Though penguins are often associated with an icy environment, many species of penguins reside in warmer climates in the Southern Hemisphere. The cooler the environment however, the larger the penguin! 

In October, we'll be welcoming Mr. Popper’s Penguins to The New Victory Theater where the very normal Mr. and Mrs. Popper suddenly find themselves with a house full of penguins... and chaos! In order to get ready for the show, you can read our selection of penguin-themed books or explore the different zoos of New York City with your family!

Read About Them!

Penguins have been book-stars for quite some time. Get to know Mr. Popper's co-stars a little better and make a visit to your local library to check out some of the following. 

And Tango Makes Three by Justin Richardson, Peter Parnell, Henry Cole
— Tacky the Penguin by Helen Lester, Lynn M. Munsinger
— Penguin by Polly Dunbar
— Penguin and Pinecone by Salina Yoon
— A Penguin Story by Antoinette Portis
— Penguin on Vacation by Salina Yoon 
— 365 Penguins by Jean-Luc Fromental, Joëlle Jolivet
— Mr. Popper's Penguins by Richard Atwater, Florence Atwater, Robert Lawson
 

Catch Them All!

Sadly, the zoos will not take kindly to you catching their penguins. Instead, print out this list and check off each bird you see this summer in the square next to their name! You can keep track of where each species lives by looking at the map above. 

 Little Penguins or Fairy Penguins

The most pint-sized penguins that exist, these little guys grow to be only one foot tall! Like many species of penguins, they live in warm climates. You can typically find them swimming in the waters of Australia and New Zealand, living up to their scientific name Eudyptula meaning "good little diver." The main difference between little penguins and other species is that they're nocturnal, meaning they only are awake at night!

Little Penguin

Where will you find them this summer? The Bronx Zoo
Fun Fact: The Bronx Zoo successfully hatched a little penguin chick for the first time in 120 years on May 10, 2016!


 Magellanic Penguins 

Contrary to what you'd expect, these birds also live nowhere near ice! They live along the coast of South America under bushes, unless they're able to burrow for their nests. Their unique name comes from Ferdinand Magellan, who first spotted these critters in 1520. 

Magellanic Penguin
 
Where will you find them? The Bronx Zoo


 African or Black Footed Penguins 

Known for their donkey-like bray, the African penguin lives off of the southern coast of Africa. In fact, it's the only penguin to breed in Africa! You can tell how closely it's related to the Magellanic Penguin due to its similar appearance and behavior. For instance, they both mate for life. Sadly, due to human behavior like oil spills and habitat disruption, the African penguin is listed as an endangered species. If nothing changes, experts believe they will be extinct in 15 years.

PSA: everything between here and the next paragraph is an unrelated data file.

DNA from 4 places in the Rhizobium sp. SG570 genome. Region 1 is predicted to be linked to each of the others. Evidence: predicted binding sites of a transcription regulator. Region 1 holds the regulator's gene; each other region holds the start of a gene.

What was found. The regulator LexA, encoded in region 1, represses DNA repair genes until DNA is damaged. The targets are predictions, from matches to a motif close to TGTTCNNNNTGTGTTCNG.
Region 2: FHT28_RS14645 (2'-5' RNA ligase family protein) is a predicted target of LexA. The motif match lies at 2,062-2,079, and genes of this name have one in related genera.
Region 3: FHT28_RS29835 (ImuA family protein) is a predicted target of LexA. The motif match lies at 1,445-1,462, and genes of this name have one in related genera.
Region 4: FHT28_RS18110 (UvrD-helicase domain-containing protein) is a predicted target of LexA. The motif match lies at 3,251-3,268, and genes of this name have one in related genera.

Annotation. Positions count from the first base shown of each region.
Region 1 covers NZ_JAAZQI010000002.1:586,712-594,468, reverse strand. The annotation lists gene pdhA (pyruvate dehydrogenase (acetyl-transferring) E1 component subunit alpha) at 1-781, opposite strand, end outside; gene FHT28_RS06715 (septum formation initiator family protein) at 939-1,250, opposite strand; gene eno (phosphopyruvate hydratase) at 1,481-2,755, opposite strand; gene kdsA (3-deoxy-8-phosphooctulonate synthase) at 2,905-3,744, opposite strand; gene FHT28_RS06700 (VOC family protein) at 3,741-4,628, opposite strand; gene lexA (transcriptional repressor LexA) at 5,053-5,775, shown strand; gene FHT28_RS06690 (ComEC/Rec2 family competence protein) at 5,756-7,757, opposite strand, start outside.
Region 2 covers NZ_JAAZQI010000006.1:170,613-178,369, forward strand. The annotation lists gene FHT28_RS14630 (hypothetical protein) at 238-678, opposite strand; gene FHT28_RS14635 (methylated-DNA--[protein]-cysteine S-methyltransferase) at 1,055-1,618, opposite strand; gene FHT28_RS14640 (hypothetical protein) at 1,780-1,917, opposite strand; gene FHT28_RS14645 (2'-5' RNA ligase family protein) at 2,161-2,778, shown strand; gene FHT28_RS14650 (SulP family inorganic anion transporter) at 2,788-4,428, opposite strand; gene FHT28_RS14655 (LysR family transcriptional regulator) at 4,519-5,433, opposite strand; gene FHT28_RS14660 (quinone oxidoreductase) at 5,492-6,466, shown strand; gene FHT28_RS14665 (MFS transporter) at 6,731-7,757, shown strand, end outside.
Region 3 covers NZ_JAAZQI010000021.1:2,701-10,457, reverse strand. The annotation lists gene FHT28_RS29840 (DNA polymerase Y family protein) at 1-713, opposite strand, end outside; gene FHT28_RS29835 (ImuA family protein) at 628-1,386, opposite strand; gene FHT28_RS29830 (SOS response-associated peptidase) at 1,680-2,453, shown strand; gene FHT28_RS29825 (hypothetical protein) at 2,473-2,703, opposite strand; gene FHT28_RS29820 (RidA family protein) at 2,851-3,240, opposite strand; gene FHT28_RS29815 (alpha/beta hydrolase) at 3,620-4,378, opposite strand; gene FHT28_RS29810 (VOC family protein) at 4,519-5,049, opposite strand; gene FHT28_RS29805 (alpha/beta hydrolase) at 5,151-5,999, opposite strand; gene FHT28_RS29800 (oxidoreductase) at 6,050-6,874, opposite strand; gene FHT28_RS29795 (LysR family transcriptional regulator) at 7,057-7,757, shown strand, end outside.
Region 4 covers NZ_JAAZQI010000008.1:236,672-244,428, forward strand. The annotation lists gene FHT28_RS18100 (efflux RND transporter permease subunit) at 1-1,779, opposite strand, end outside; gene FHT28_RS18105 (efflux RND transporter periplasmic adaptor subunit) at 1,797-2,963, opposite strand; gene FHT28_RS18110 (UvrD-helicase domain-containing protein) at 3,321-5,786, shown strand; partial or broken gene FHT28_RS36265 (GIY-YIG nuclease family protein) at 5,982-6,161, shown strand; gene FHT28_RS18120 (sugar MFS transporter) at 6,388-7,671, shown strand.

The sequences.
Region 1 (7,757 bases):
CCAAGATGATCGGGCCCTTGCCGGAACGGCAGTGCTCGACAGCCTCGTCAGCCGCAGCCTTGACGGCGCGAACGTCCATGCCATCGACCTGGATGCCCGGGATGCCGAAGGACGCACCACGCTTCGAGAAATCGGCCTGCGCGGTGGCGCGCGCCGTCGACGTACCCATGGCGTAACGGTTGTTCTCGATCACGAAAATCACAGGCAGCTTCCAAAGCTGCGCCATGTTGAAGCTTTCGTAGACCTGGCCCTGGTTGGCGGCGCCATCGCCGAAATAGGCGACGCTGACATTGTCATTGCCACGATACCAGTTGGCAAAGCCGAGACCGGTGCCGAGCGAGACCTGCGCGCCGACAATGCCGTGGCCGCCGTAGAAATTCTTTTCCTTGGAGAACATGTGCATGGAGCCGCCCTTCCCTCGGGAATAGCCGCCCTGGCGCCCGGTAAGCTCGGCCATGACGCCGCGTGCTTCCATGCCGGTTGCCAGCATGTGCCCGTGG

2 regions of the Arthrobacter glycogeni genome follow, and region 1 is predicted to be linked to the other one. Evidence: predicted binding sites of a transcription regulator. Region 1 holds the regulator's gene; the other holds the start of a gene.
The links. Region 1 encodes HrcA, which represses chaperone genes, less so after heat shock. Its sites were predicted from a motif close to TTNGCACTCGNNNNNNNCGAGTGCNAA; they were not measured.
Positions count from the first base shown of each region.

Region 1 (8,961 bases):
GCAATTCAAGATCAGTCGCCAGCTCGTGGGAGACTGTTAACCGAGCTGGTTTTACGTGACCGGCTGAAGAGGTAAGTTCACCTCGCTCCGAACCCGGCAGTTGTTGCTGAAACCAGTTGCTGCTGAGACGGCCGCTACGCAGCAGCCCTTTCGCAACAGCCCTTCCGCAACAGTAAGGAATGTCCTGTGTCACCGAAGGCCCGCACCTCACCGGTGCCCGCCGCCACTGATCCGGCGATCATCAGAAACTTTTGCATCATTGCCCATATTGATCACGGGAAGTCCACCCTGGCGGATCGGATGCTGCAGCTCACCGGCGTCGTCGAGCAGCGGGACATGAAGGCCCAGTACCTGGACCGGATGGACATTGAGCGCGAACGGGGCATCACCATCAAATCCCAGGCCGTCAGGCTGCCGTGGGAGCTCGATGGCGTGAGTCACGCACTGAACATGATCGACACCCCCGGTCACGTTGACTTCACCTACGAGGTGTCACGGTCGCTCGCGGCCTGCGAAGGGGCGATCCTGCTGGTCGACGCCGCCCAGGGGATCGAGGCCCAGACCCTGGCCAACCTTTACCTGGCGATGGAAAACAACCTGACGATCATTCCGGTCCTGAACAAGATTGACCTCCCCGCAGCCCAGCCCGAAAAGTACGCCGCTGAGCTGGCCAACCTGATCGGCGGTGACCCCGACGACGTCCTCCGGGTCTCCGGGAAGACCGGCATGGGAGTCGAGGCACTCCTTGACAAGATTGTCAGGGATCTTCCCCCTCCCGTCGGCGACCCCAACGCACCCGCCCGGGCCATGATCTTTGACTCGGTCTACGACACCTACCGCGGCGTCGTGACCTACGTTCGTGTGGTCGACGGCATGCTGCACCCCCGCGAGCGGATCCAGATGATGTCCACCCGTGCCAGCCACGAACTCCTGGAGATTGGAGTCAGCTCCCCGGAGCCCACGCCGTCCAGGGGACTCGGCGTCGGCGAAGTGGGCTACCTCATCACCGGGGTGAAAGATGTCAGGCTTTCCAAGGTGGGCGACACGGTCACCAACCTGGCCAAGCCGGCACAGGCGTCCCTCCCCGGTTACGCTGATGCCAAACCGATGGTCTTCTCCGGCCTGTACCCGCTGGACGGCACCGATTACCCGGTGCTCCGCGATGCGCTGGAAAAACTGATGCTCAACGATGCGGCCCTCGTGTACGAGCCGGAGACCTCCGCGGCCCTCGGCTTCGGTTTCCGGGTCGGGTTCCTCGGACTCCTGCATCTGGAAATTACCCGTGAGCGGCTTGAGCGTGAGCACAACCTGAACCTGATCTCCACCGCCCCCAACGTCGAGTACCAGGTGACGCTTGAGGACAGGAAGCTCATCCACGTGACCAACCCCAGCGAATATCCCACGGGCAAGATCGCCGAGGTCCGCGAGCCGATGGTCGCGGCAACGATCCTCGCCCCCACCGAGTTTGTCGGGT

African Penguin

Where will you find them? Staten Island Zoo and New York Aquarium 

 Gentoo Penguins 

These penguins are famous for a lot of reasons. They have the largest tail, they're the third largest of all penguin species and they're the fastest diving bird in existence! Even more impressive, these are the penguins that Mr. Popper receives in the mail! You might be wondering about their odd name. Unfortunately, no one is sure where it comes from, but theories range from Anglo-Indian to Portuguese origins. Though the gentoo penguins are native to the cold Antarctic waters, they prefer to live in areas without any snow or ice. 

Gentoo Penguin

Where will you find them? The Central Park Zoo

 Chinstrap Penguins

Most closely related to the gentoo penguin, these chinstrap penguins rock some serious facial feathers. They're one of the two penguin species with white faces, but theirs are separated from the body by a thin black strap. They make their homes on steep, rocky terrain in cold climates. They aren't found as far north as their relatives, and their breeding colonies can be found near the Antarctic Peninsula. 

Chinstrap Penguin

Where will you find them? The Central Park Zoo

 King Penguins 

Second in size only to emperor penguins (which, sadly, cannot be found in any NYC zoo), king penguins are seriously large birds. They grow up to three feet tall and weigh up to thirty-five pounds! King penguins have a long and healthy relationship with zoos and are even the Edinburgh Zoo's mascot. In the wild, you can find them in the sub-Antarctic belt in groups that can number in the tens of thousands. 

King Penguin


Where will you find them? The Central Park Zoo

Bonus point!
 

 Tufted Puffins 

These funny looking fellas are relatively common birds found throughout the northern Pacific Ocean, close to Alaska. They gather on islands or cliffs where predators can't easily access their nests, the steeper the better! Many people are quick to group puffins and penguins together, but in fact they are from completely different families. There's not even any geographical overlap between the two! 
 


Tufted Puffin


Where will you find them? The Central Park Zoo

 


 
Mr. Popper's Thumb Make it Social!

While you’re visiting all your penguin pals, make sure to take some snapshots! Post them on social and tag us on Instagram @NewVictoryTheater or Twitter @NewVictory. Use the hashtag #MrPoppersNewVic so we can see your photos! 

 

Posted by Beth Henderson